The South African Weather Service on Friday warned that citizens should expect another afternoon of stormy weather across the country. The service on Twitter…
It’s a crowded marketplace for startups, but there are quite a few companies who are doing something interesting. Hopeful startups battled it out in pitch sessions at the recent Echelon 2012 event in Singapore, hoping to walk away with the title of the top startup and a smattering of prizes. Builk, a niche social network for construction industry professionals, eventually came out on top, but some of the other finalists are just as innovative. Here are three startups working in the cloud storage sphere, developing HR solutions for businesses and streamlining consumer rewards.
This payroll management software from the Philippines uses facial recognition to clock in employees, whether on — or off — site. A mood identifier feature encourages employees to smile when punching in, because a smile — whether forced or natural — still releases endorphins, brightens the mood and lowers blood pressure.
PayrollHero aims to eliminate “ghost employees, time stealers, time wasters and buddy punchers” from the workplace. Bundy clocks and paper time sheets will be eliminated, because employees can log in via the web or by their mobile devices. GPS location tags ensure the employees really are where they say they are.
Employees can also use PayrollHero to log sick leave, reducing HR work in tabulating attendance and finance responsibilities in computing payroll. The Coffee Bean and Tea Leaf in the Philippines are using the closed beta, and they reported significant reduction in payroll processing for their 700 employees — from 16 days to a mere five minutes.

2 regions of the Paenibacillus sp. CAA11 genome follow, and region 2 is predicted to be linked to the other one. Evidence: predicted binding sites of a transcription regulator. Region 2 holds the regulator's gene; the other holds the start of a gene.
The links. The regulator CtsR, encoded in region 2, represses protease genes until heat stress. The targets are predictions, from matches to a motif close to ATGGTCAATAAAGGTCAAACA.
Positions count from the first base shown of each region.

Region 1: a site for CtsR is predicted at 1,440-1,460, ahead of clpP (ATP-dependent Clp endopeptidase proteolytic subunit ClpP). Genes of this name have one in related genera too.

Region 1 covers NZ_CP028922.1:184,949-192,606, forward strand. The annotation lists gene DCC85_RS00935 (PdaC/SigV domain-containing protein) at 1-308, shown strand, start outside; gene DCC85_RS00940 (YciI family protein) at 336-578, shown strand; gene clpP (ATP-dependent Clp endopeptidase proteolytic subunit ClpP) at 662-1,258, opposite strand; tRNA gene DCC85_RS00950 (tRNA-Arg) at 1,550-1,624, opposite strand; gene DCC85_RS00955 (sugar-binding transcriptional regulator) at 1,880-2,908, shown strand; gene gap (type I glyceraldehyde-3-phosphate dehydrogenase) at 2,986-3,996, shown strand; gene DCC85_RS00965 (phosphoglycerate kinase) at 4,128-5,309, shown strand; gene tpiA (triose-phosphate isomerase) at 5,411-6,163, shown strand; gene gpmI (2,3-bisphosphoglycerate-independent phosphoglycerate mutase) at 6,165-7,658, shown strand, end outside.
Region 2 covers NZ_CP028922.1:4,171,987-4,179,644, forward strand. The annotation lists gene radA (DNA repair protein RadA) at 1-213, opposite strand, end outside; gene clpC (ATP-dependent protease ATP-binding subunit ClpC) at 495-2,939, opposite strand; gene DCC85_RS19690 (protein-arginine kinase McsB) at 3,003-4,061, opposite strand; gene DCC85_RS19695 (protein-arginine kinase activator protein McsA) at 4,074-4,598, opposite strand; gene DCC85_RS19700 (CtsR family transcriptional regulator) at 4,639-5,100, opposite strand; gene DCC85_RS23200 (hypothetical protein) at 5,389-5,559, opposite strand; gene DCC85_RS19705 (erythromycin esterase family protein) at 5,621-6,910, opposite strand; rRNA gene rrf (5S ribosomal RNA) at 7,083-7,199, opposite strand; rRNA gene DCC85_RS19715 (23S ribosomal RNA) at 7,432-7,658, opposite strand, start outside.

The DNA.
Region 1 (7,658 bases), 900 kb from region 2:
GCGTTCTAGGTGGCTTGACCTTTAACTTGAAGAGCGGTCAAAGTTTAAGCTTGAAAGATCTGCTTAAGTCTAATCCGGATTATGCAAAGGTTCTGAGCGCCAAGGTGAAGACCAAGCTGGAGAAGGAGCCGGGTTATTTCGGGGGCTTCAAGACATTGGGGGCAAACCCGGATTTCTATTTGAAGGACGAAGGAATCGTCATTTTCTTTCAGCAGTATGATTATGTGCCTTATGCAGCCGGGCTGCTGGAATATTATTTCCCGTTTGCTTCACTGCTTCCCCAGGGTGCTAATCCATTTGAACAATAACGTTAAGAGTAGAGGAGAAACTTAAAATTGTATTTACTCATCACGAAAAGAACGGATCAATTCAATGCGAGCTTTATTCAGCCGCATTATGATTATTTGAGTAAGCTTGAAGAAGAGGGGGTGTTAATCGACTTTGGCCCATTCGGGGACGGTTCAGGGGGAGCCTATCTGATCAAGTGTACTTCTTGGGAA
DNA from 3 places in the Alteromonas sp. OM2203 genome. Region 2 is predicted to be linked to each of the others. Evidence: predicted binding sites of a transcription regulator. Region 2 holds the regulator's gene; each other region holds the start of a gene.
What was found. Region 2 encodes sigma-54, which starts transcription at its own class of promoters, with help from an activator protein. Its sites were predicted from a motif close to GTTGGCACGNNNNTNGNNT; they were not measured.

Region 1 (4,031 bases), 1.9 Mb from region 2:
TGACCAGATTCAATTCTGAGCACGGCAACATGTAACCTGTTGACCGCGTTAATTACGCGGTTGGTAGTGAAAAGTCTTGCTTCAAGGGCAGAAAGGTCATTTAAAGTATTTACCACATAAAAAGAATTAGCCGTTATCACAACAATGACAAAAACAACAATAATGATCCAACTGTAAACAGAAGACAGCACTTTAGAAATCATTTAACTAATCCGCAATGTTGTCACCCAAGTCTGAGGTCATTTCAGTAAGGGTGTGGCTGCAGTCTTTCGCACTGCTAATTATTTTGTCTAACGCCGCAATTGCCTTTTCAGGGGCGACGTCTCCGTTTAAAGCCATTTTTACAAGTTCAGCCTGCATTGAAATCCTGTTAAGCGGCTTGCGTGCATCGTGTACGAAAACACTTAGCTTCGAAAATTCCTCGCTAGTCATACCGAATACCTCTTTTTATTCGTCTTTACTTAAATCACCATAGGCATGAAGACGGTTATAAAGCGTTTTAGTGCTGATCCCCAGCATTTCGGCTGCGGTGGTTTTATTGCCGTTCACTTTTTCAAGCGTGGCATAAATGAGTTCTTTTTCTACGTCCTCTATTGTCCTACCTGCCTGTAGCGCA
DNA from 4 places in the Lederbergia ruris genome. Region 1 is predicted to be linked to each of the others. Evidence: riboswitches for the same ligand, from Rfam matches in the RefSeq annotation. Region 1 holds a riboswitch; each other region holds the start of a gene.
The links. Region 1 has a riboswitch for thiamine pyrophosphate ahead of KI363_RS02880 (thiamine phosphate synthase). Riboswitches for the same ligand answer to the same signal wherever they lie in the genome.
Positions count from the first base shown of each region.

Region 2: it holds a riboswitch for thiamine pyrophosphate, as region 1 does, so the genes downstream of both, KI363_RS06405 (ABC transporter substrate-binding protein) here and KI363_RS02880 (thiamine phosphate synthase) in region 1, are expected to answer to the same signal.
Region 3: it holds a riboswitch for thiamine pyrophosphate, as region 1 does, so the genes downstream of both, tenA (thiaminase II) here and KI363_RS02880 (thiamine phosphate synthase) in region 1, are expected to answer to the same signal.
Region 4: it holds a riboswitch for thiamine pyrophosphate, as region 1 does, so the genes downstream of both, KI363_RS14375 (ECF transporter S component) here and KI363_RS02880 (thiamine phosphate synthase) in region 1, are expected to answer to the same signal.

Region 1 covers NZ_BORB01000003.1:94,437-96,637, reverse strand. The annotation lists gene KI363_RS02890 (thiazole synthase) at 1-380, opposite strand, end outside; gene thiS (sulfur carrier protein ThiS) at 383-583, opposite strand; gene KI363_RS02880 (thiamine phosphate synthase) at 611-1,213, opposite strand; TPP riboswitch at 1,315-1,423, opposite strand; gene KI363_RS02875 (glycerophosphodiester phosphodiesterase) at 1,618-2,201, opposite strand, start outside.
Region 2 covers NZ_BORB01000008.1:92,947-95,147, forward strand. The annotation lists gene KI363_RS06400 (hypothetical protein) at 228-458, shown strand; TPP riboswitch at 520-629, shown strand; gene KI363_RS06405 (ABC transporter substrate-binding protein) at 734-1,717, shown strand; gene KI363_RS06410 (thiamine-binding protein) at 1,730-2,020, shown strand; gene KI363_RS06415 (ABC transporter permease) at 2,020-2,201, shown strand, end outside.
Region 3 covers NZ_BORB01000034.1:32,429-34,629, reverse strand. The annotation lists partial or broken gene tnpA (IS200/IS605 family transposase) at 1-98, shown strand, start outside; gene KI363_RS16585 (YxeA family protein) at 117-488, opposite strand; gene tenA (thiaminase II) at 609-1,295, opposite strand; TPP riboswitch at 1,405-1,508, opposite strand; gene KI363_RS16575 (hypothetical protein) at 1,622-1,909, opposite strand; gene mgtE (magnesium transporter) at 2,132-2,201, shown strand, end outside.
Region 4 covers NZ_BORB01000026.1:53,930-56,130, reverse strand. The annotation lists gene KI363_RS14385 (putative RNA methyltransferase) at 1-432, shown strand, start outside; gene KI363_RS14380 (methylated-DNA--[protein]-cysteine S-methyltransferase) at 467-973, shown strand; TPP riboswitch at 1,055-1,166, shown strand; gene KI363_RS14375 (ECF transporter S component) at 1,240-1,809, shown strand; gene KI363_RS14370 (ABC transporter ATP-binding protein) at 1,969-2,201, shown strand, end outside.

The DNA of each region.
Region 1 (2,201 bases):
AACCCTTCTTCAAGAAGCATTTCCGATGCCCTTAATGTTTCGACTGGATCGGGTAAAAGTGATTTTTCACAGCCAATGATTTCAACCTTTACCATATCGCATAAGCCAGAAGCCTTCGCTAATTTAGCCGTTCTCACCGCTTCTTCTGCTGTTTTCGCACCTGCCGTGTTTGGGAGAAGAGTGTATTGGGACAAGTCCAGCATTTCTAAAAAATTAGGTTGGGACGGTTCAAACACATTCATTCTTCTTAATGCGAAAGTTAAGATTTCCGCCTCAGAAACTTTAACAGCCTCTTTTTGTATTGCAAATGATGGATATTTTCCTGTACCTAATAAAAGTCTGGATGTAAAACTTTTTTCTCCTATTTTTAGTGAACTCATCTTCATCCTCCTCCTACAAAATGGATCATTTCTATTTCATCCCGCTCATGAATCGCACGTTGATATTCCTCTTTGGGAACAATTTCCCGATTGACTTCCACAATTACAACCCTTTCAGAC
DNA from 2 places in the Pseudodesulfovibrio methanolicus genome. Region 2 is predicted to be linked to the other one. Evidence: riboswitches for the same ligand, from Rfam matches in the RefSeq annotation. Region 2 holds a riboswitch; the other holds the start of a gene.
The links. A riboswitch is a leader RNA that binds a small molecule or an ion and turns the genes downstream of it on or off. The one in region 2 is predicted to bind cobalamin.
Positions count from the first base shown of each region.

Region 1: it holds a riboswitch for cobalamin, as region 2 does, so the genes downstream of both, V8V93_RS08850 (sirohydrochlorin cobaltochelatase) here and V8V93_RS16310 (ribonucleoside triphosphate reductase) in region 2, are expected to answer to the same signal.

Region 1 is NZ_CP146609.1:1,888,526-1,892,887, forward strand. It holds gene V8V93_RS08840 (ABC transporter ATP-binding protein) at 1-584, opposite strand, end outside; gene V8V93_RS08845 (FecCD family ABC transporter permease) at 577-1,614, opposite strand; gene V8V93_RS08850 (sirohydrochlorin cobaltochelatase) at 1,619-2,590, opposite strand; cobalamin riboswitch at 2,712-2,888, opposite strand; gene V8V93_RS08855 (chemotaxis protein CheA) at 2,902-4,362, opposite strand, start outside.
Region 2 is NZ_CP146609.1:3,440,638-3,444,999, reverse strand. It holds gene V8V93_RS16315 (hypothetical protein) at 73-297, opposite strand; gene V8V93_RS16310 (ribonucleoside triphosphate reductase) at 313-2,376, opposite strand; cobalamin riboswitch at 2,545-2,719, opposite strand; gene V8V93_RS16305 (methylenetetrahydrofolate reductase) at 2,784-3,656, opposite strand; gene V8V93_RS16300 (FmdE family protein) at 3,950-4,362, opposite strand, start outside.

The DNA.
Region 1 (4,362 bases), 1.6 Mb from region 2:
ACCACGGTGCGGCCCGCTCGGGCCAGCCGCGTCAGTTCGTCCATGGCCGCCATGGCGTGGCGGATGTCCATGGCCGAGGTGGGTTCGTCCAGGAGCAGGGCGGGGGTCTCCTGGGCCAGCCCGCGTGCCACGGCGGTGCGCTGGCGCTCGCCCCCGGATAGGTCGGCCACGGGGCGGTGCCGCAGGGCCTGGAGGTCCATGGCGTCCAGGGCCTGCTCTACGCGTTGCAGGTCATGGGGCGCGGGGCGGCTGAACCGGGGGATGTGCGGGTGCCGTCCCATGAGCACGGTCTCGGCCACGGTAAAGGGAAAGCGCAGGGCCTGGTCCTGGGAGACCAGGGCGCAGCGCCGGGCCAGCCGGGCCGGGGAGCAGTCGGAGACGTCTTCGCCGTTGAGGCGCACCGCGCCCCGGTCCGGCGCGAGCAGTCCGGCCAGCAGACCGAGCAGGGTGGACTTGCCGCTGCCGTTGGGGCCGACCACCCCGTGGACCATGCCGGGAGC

If you’re one of those people who wants to keep your 10-year-old Yahoo emails safe, then this Singapore startup is for you. Dropmyemail is a cloud-based email backup service, which has done pretty well for itself so far — they registered over 520 000 new users within 50 days of the launch.
Dropmyemail is also useful if you’re migrating from one email provider to another — it backs up your emails, secures them in the cloud and takes a daily snapshot. If you permanently deleted an important message, you can restore the previous day’s copy to recover it. Signing up is as easy as signing in to your email account. All account passwords will be encrypted and Dropmyemail won’t have any access to them. The service, which is free for the first 500MB, lets you back up multiple accounts at the same time and costs US$9.99 yearly for 5GB and US$19.99 yearly for 10GB of storage. If you refer a friend to Dropmyemail, you get 2GB free storage for your efforts.
CEO and founder John Fearon said they are going to upgrade their security system to further encrypt passwords and secure the database. He also mentioned they’re working with Twitter to integrate message backups with Dropmyemail.
This customer loyalty and rewards app from Singapore runs on Android and iOS and helps reduce the clutter of rewards cards from your wallets. Users can download the app, go to participating merchants (over 450 locations in Singapore), scan the merchant’s QR code and get their purchase stamps (chops) electronically.
Perx veers away from the daily deals program and focuses on specific merchants who are willing to (and are already) handing out rewards stamp cards to customers. Some merchants prefer giving out freebies to loyal customers rather than handing out huge discounts to bargain hunters. Doing away with printed cards is an added bonus.
The company provides analytics to its partner merchants, showing how much sales the programme generated for the store. Perx is working with point-of-sale providers on single-use receipt-printed QR codes to eliminate cash register queues. Perx will also introduce sponsored chops, where one merchant will give out an extra chop for another merchant. The second merchant pays for the sponsored chop, which in turn subsidizes the first merchant’s participation in the Perx program.